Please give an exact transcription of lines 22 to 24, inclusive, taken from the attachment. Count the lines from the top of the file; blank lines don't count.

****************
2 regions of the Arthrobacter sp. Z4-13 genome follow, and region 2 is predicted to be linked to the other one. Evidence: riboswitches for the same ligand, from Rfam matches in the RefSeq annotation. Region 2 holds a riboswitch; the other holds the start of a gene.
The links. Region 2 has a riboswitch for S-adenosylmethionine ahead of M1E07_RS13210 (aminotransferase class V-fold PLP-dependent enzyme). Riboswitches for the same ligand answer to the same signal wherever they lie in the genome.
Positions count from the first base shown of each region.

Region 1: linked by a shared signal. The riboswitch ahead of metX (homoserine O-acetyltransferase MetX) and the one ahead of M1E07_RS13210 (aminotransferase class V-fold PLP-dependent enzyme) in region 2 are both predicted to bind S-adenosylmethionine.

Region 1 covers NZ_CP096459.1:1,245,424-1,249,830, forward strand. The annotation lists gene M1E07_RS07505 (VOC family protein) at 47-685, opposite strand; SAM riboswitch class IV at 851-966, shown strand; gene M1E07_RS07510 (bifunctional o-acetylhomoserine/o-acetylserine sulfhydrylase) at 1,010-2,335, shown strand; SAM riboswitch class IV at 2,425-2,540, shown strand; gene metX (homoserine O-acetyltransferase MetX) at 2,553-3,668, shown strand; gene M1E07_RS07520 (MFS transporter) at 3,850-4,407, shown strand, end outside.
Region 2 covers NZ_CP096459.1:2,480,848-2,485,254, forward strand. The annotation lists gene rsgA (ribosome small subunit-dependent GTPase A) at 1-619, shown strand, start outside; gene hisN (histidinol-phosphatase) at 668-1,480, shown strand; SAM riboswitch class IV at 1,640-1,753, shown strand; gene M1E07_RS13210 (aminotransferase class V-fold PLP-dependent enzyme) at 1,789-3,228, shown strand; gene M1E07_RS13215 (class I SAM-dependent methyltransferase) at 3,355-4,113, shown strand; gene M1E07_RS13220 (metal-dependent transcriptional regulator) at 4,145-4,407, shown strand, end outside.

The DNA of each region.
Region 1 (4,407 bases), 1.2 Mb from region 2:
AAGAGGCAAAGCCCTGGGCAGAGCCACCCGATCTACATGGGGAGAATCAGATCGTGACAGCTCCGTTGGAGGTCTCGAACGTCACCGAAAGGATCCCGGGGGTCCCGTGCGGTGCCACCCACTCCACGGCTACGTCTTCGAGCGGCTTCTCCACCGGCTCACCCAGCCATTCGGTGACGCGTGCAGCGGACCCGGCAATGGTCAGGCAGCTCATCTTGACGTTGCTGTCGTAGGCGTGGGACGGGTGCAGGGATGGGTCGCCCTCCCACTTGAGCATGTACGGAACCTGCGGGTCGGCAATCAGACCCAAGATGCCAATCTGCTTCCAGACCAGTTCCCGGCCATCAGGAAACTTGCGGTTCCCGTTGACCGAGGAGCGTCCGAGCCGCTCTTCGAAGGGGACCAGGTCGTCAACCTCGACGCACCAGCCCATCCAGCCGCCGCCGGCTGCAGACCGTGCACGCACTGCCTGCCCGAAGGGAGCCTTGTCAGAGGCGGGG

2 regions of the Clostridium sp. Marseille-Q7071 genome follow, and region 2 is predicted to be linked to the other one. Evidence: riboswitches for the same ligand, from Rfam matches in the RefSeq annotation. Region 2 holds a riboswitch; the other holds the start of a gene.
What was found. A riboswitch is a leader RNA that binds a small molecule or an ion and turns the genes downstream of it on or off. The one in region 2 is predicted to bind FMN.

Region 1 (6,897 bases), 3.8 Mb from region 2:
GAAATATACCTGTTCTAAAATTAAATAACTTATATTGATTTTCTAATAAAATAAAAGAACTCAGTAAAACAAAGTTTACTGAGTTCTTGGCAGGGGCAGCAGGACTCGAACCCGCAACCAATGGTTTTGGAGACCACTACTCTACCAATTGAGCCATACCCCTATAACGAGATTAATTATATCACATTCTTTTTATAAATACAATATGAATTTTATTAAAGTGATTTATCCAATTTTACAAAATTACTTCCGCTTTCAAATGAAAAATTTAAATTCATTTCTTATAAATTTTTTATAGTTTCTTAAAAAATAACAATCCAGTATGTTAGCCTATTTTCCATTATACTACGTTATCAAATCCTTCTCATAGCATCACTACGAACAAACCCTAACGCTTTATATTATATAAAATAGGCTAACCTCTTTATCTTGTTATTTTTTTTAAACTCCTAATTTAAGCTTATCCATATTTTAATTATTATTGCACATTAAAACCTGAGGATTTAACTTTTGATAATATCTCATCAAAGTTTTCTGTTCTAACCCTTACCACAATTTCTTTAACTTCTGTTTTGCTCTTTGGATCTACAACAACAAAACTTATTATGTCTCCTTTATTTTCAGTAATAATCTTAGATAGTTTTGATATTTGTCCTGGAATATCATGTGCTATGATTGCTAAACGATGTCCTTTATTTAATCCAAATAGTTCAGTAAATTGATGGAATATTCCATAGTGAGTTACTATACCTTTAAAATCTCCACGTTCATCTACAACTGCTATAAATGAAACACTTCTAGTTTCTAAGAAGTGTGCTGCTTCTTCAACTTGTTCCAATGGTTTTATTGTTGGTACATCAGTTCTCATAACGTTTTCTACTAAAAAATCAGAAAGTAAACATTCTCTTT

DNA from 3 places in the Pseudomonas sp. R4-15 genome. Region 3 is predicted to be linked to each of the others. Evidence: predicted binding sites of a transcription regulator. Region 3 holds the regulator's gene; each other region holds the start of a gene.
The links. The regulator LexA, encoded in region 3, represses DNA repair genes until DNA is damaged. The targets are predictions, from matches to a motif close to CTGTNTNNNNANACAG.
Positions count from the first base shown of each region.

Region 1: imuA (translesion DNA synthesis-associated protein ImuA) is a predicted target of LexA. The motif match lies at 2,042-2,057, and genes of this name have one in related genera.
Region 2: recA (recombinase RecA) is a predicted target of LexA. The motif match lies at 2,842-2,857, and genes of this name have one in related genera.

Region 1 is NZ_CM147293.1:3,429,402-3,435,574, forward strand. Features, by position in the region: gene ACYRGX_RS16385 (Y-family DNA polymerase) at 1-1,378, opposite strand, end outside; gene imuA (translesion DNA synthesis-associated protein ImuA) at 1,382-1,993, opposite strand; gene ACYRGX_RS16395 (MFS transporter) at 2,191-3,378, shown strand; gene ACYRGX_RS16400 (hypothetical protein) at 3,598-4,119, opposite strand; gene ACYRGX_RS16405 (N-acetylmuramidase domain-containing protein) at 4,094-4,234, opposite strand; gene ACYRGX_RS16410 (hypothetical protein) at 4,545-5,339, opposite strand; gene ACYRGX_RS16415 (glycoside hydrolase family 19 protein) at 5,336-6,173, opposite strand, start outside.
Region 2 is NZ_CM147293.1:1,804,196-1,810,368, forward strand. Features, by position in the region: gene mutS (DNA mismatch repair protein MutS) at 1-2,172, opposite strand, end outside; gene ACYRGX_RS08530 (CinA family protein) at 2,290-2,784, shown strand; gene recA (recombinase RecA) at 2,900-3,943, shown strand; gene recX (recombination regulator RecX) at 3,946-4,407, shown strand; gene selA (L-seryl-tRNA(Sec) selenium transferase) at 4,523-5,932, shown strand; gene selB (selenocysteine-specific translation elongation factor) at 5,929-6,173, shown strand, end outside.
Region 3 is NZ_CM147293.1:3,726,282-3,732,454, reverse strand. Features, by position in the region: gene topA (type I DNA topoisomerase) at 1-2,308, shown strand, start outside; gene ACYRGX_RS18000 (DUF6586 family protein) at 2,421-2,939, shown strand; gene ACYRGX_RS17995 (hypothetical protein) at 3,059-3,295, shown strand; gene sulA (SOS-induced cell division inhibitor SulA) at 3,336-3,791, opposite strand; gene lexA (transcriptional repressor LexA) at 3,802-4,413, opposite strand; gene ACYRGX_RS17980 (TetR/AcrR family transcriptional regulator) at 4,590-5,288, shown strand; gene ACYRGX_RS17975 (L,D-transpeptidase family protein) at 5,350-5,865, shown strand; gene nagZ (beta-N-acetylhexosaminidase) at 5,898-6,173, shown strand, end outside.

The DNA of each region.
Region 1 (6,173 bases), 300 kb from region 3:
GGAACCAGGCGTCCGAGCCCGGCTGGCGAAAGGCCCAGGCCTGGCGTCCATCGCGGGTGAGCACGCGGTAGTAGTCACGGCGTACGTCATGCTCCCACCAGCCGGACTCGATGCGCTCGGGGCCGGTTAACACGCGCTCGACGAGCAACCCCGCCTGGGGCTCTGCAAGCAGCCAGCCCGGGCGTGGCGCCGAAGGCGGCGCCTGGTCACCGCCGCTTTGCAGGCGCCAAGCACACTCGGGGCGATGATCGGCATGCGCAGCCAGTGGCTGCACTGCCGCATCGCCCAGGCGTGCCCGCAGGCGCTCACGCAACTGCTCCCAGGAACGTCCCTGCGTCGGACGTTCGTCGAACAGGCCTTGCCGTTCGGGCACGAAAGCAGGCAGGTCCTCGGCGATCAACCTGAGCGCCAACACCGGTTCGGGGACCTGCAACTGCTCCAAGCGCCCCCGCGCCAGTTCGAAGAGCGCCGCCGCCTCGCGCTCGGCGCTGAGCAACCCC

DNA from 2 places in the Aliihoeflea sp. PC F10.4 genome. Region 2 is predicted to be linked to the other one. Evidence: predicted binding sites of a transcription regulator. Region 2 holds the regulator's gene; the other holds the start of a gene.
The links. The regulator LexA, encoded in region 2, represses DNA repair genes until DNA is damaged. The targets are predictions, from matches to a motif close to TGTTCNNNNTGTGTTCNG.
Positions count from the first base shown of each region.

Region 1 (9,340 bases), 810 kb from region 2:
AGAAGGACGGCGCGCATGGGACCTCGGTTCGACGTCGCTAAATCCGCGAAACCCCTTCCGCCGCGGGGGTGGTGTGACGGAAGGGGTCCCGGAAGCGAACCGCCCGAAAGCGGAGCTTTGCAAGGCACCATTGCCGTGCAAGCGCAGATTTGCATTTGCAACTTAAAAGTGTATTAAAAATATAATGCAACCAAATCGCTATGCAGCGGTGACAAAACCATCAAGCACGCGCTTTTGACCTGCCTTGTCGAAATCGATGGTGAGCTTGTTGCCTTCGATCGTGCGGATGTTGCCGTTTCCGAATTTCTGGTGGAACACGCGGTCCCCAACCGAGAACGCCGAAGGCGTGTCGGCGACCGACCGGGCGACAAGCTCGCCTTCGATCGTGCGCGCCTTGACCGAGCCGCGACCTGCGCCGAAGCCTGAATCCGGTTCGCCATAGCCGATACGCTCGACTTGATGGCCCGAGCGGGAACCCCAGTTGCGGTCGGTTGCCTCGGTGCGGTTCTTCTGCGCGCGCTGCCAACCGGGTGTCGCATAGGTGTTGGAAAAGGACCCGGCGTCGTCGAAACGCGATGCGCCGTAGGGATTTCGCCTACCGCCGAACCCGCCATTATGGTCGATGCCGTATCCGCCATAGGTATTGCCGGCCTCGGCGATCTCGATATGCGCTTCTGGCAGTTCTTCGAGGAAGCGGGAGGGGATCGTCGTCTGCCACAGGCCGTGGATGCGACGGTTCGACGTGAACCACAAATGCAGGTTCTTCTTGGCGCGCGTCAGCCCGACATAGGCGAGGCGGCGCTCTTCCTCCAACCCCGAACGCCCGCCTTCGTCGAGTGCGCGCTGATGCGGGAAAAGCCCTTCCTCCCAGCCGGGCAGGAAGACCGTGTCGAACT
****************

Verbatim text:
The DNA of each region.
Region 1 (6,173 bases), 300 kb from region 3:
GGAACCAGGCGTCCGAGCCCGGCTGGCGAAAGGCCCAGGCCTGGCGTCCATCGCGGGTGAGCACGCGGTAGTAGTCACGGCGTACGTCATGCTCCCACCAGCCGGACTCGATGCGCTCGGGGCCGGTTAACACGCGCTCGACGAGCAACCCCGCCTGGGGCTCTGCAAGCAGCCAGCCCGGGCGTGGCGCCGAAGGCGGCGCCTGGTCACCGCCGCTTTGCAGGCGCCAAGCACACTCGGGGCGATGATCGGCATGCGCAGCCAGTGGCTGCACTGCCGCATCGCCCAGGCGTGCCCGCAGGCGCTCACGCAACTGCTCCCAGGAACGTCCCTGCGTCGGACGTTCGTCGAACAGGCCTTGCCGTTCGGGCACGAAAGCAGGCAGGTCCTCGGCGATCAACCTGAGCGCCAACACCGGTTCGGGGACCTGCAACTGCTCCAAGCGCCCCCGCGCCAGTTCGAAGAGCGCCGCCGCCTCGCGCTCGGCGCTGAGCAACCCC